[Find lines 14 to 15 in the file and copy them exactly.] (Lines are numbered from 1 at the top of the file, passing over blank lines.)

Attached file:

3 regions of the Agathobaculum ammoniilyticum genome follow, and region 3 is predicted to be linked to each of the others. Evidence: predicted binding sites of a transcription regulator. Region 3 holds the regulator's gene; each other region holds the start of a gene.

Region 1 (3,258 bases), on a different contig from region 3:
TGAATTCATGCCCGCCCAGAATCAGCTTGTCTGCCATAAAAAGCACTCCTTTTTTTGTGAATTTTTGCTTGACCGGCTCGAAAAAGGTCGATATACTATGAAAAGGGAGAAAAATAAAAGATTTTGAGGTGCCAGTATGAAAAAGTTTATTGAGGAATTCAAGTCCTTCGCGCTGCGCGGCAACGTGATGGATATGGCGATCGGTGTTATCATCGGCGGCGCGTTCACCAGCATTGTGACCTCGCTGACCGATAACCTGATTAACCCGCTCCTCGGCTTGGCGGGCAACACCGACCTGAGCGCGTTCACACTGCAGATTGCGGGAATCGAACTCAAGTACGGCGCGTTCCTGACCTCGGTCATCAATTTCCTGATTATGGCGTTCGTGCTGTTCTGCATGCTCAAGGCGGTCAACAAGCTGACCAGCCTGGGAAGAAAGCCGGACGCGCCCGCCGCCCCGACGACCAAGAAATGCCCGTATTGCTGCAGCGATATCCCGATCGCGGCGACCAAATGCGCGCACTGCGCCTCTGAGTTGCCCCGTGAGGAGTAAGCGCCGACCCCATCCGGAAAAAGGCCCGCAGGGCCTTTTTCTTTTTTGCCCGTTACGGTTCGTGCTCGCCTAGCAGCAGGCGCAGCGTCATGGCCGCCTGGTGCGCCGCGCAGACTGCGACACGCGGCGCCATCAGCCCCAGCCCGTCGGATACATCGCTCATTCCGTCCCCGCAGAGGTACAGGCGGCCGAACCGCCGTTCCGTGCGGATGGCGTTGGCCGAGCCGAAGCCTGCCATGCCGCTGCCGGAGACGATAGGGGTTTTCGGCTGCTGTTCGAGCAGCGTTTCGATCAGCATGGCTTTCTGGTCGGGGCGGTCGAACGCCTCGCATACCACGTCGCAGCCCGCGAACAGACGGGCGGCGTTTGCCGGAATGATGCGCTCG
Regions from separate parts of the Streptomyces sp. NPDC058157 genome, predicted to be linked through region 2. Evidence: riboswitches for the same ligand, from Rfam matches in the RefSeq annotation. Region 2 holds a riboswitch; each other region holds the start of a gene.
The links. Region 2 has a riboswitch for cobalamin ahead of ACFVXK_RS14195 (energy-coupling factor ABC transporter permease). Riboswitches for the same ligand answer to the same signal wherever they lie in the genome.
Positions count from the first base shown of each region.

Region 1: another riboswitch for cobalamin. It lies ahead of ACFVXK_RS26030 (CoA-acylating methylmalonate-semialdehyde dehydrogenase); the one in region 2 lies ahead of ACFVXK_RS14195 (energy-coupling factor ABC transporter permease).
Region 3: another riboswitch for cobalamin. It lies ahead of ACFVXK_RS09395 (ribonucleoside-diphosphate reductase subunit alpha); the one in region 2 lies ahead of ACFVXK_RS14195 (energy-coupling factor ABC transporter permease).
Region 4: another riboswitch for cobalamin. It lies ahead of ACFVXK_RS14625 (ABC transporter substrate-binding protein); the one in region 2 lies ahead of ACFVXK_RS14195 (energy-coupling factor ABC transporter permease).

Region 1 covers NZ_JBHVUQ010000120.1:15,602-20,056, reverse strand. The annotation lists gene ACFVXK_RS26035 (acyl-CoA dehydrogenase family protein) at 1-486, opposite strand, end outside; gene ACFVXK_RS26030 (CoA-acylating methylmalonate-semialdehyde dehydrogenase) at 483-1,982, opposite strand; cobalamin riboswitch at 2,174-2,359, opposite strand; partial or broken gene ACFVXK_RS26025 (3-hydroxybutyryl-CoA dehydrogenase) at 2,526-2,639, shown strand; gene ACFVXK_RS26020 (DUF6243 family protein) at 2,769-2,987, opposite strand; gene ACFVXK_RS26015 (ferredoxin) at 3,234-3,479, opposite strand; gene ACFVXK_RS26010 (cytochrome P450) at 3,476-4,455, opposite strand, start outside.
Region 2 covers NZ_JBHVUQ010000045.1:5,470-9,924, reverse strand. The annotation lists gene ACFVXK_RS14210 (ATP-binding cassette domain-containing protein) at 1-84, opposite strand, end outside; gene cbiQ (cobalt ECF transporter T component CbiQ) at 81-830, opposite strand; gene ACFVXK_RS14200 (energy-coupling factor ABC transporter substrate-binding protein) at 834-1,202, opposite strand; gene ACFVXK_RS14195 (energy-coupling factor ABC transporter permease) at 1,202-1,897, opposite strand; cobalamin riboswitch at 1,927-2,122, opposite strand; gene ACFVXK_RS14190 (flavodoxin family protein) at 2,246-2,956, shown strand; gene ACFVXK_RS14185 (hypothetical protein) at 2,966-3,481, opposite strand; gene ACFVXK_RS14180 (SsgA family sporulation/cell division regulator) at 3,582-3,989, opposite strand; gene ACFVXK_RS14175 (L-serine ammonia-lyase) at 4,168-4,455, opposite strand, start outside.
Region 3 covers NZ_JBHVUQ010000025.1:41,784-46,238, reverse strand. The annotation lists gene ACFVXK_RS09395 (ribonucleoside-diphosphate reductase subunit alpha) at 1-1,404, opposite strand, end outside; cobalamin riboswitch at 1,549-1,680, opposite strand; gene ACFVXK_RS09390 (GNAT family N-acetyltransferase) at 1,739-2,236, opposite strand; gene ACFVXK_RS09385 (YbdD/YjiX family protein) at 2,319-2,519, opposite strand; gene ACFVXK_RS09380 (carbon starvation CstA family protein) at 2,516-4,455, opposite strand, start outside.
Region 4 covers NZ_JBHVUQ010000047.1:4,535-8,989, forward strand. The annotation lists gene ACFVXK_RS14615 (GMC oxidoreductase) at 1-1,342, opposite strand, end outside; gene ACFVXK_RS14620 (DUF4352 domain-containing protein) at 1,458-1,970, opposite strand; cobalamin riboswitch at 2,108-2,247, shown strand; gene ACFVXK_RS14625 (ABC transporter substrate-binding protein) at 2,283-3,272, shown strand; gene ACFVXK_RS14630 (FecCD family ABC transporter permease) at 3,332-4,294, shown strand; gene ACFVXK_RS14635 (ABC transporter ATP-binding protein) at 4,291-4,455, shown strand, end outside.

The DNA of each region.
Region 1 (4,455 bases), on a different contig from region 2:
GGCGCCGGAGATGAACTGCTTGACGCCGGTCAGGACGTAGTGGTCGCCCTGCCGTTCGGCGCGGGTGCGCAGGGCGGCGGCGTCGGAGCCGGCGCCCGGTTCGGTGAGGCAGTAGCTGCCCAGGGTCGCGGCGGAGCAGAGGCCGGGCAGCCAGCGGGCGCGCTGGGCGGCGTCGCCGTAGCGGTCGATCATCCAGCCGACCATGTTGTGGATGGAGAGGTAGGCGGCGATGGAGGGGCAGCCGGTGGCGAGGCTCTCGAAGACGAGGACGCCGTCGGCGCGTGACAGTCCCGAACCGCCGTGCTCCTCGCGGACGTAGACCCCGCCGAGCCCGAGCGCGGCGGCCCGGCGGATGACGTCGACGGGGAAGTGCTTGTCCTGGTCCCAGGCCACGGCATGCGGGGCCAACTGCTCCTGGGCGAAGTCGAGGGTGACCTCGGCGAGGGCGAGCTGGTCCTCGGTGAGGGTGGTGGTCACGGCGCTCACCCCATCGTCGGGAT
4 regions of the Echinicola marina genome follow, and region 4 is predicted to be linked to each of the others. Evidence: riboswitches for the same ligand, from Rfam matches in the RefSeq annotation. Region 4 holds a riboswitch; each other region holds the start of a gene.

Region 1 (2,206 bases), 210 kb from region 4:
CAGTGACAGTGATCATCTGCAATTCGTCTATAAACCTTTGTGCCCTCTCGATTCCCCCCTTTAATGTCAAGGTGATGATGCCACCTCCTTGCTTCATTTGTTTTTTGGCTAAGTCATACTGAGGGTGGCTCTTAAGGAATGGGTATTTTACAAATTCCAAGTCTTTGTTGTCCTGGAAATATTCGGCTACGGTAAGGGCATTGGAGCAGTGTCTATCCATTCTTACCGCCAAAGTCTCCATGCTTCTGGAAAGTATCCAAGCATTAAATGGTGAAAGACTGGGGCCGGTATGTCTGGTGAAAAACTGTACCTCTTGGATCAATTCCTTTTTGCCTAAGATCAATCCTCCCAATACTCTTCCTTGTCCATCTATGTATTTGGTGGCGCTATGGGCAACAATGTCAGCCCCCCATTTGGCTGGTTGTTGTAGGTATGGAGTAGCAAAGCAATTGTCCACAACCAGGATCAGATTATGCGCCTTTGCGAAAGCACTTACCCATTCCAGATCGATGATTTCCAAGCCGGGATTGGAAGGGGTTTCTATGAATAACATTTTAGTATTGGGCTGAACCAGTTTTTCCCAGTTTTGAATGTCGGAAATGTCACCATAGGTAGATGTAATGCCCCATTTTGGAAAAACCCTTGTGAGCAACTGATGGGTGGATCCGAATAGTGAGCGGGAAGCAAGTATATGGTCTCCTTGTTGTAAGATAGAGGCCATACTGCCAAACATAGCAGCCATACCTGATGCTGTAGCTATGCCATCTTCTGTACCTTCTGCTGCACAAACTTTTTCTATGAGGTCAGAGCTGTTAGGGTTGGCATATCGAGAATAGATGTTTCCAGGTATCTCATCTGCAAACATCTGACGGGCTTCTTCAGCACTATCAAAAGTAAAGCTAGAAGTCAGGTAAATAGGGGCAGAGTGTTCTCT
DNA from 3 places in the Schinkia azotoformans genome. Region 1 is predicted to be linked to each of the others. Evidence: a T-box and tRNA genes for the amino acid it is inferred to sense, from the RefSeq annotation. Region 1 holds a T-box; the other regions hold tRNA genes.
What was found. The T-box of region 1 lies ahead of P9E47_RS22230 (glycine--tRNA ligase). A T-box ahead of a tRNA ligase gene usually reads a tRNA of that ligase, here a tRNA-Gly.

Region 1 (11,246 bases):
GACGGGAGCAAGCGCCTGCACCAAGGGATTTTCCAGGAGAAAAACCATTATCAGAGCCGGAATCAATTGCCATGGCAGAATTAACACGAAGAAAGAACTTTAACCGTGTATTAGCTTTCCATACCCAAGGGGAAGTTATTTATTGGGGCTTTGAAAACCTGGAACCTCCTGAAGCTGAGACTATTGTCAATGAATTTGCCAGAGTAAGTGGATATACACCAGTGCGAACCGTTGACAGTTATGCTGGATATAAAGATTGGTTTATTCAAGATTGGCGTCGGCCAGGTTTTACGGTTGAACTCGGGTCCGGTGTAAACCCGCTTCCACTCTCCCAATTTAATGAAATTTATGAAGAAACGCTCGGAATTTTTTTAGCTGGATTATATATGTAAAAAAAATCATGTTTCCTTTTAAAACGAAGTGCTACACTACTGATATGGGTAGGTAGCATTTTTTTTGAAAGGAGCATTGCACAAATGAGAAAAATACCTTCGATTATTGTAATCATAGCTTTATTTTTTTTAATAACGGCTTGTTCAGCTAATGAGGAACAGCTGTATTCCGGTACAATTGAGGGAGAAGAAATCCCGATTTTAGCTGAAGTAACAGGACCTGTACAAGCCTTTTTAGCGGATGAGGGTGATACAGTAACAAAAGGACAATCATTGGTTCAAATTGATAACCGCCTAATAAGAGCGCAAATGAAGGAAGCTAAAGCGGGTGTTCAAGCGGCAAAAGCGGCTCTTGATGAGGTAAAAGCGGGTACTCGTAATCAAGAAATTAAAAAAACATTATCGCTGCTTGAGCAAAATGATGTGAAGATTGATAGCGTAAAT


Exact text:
The DNA of each region.
Region 1 (4,455 bases), on a different contig from region 2: